- James Mottram
- 15 November 2016
Jim Jarmusch helms a ramshackle but persuasive documentary looking at the history and legacy of the Stooges
Arriving a week before his new narrative feature Paterson hits UK cinemas, comes Jim Jarmusch's second documentary. Like the first, 1997's Year of the Horse, which trailed Neil Young on tour, it's music-themed, albeit operating at a very different decibel level. Taking its aptly chosen title from a track featuring on their 1973 album Raw Power, it's an affectionate tribute to Iggy and the Stooges, the Michigan-spawned outfit Jarmusch believes to be the greatest rock 'n' roll band ever.
Of course, this was never going to be an unbiased account; Iggy Pop and Jarmusch go way back (the skeletal-looking singer – now 69 – has, ahem, popped up in the director's earlier works Dead Man and Coffee and Cigarettes). But that's not to say Jarmusch isn't the perfect director to recount the story of how this wild pre-punk band came into being, delivering stunning songs like 'I Wanna Be Your Dog' and 'I Got a Right'.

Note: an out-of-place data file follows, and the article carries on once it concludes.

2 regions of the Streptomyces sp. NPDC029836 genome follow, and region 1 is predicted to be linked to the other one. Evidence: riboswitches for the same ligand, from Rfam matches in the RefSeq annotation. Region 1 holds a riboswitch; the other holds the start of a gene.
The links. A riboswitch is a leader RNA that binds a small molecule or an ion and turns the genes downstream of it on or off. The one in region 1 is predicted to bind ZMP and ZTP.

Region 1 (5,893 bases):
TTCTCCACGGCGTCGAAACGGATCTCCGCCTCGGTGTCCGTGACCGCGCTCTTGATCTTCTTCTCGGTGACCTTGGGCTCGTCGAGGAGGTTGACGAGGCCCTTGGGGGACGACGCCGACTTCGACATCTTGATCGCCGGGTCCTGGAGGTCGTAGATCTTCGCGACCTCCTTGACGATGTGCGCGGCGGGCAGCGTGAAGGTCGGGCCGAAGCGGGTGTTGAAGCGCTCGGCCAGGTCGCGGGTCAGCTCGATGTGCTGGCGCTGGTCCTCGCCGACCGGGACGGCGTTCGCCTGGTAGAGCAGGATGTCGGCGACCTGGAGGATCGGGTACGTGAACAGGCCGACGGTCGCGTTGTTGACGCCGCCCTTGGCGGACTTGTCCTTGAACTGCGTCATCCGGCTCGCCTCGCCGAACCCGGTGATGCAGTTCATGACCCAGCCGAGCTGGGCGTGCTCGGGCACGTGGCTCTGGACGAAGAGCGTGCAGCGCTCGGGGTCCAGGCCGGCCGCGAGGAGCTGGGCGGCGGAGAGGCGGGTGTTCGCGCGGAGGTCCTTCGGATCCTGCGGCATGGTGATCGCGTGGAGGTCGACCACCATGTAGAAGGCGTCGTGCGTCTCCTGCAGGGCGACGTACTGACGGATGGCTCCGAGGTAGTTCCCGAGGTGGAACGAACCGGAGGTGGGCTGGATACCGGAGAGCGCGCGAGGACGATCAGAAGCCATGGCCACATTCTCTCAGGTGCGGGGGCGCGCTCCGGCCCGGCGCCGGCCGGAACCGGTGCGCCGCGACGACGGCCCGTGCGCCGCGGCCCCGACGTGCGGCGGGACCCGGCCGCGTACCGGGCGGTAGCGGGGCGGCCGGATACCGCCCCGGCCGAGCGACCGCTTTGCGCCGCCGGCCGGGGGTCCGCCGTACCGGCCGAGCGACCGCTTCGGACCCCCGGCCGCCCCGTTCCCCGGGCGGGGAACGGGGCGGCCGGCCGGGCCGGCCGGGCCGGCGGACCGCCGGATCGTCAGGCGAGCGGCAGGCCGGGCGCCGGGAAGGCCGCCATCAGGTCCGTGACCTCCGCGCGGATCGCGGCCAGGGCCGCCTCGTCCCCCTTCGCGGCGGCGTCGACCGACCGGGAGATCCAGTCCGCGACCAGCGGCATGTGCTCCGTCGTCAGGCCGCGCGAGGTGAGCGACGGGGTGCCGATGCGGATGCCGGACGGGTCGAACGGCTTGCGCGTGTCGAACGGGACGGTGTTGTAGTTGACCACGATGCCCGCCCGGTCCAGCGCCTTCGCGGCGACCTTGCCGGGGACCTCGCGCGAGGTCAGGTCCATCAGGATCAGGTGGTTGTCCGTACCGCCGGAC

Concentrating on the rise, fall and reformation of the Stooges, rather than Pop's impressive solo career, Gimme Danger is a ramshackle affair, blending animation, concert clips and interviews. While Pop is naturally the main attraction – and rightly so, he's hugely entertaining company – the film ensures that it pays due deference to the other members of the band, both living and passed on.
With talking heads including guitarist James Williamson and Stooges manager Danny Fields, there are plenty of anecdotes about the band's unfettered use of narcotics (not to mention the evolution of Pop's shirtless performances and penchant for stage-diving). But, in the end, Gimme Danger is not about rock 'n 'roll rebellion, but the music, pure and simple. As the film namechecks the bands, from the Ramones to The White Stripes, that sucked up the Stooges' influence, you're left realising just what an important set of musicians they were.
Selected release from Fri 18 Nov.